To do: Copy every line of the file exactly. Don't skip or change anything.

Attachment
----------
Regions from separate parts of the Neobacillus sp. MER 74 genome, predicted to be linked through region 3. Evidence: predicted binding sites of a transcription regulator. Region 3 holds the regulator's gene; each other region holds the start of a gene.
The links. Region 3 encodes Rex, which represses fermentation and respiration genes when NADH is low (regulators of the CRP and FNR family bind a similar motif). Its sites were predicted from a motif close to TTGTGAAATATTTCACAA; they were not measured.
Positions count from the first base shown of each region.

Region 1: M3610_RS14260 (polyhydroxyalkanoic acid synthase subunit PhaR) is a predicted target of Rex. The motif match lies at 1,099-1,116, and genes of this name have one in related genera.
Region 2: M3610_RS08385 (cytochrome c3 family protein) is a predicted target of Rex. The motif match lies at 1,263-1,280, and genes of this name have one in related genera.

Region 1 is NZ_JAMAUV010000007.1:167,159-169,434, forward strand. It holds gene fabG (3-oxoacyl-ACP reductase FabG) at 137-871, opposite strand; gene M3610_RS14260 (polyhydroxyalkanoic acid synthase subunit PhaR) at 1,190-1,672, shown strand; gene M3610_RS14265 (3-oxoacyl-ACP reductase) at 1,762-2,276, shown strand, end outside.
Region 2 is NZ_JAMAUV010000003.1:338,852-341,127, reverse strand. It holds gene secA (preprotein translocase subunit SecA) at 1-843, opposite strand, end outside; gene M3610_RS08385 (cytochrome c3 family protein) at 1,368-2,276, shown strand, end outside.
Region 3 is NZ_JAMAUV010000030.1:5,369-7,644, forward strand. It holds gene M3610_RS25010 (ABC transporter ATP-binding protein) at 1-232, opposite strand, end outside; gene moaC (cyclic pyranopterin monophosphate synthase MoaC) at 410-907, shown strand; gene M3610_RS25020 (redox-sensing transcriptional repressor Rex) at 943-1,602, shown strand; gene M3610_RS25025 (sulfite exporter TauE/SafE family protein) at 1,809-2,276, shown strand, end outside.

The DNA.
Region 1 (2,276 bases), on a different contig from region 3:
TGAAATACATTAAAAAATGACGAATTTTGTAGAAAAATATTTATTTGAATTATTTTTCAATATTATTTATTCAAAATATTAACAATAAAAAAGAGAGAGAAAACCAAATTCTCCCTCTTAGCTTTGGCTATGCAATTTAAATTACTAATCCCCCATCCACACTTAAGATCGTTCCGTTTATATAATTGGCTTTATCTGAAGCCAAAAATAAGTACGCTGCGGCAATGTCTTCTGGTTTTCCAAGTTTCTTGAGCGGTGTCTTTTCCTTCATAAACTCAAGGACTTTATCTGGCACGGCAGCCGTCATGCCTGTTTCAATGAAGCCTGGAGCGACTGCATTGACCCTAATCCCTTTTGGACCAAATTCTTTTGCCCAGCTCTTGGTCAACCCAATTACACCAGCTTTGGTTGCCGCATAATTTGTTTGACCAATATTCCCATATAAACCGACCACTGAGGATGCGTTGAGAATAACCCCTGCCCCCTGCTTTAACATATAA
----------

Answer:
Regions from separate parts of the Neobacillus sp. MER 74 genome, predicted to be linked through region 3. Evidence: predicted binding sites of a transcription regulator. Region 3 holds the regulator's gene; each other region holds the start of a gene.
The links. Region 3 encodes Rex, which represses fermentation and respiration genes when NADH is low (regulators of the CRP and FNR family bind a similar motif). Its sites were predicted from a motif close to TTGTGAAATATTTCACAA; they were not measured.
Positions count from the first base shown of each region.

Region 1: M3610_RS14260 (polyhydroxyalkanoic acid synthase subunit PhaR) is a predicted target of Rex. The motif match lies at 1,099-1,116, and genes of this name have one in related genera.
Region 2: M3610_RS08385 (cytochrome c3 family protein) is a predicted target of Rex. The motif match lies at 1,263-1,280, and genes of this name have one in related genera.

Region 1 is NZ_JAMAUV010000007.1:167,159-169,434, forward strand. It holds gene fabG (3-oxoacyl-ACP reductase FabG) at 137-871, opposite strand; gene M3610_RS14260 (polyhydroxyalkanoic acid synthase subunit PhaR) at 1,190-1,672, shown strand; gene M3610_RS14265 (3-oxoacyl-ACP reductase) at 1,762-2,276, shown strand, end outside.
Region 2 is NZ_JAMAUV010000003.1:338,852-341,127, reverse strand. It holds gene secA (preprotein translocase subunit SecA) at 1-843, opposite strand, end outside; gene M3610_RS08385 (cytochrome c3 family protein) at 1,368-2,276, shown strand, end outside.
Region 3 is NZ_JAMAUV010000030.1:5,369-7,644, forward strand. It holds gene M3610_RS25010 (ABC transporter ATP-binding protein) at 1-232, opposite strand, end outside; gene moaC (cyclic pyranopterin monophosphate synthase MoaC) at 410-907, shown strand; gene M3610_RS25020 (redox-sensing transcriptional repressor Rex) at 943-1,602, shown strand; gene M3610_RS25025 (sulfite exporter TauE/SafE family protein) at 1,809-2,276, shown strand, end outside.

The DNA.
Region 1 (2,276 bases), on a different contig from region 3:
TGAAATACATTAAAAAATGACGAATTTTGTAGAAAAATATTTATTTGAATTATTTTTCAATATTATTTATTCAAAATATTAACAATAAAAAAGAGAGAGAAAACCAAATTCTCCCTCTTAGCTTTGGCTATGCAATTTAAATTACTAATCCCCCATCCACACTTAAGATCGTTCCGTTTATATAATTGGCTTTATCTGAAGCCAAAAATAAGTACGCTGCGGCAATGTCTTCTGGTTTTCCAAGTTTCTTGAGCGGTGTCTTTTCCTTCATAAACTCAAGGACTTTATCTGGCACGGCAGCCGTCATGCCTGTTTCAATGAAGCCTGGAGCGACTGCATTGACCCTAATCCCTTTTGGACCAAATTCTTTTGCCCAGCTCTTGGTCAACCCAATTACACCAGCTTTGGTTGCCGCATAATTTGTTTGACCAATATTCCCATATAAACCGACCACTGAGGATGCGTTGAGAATAACCCCTGCCCCCTGCTTTAACATATAA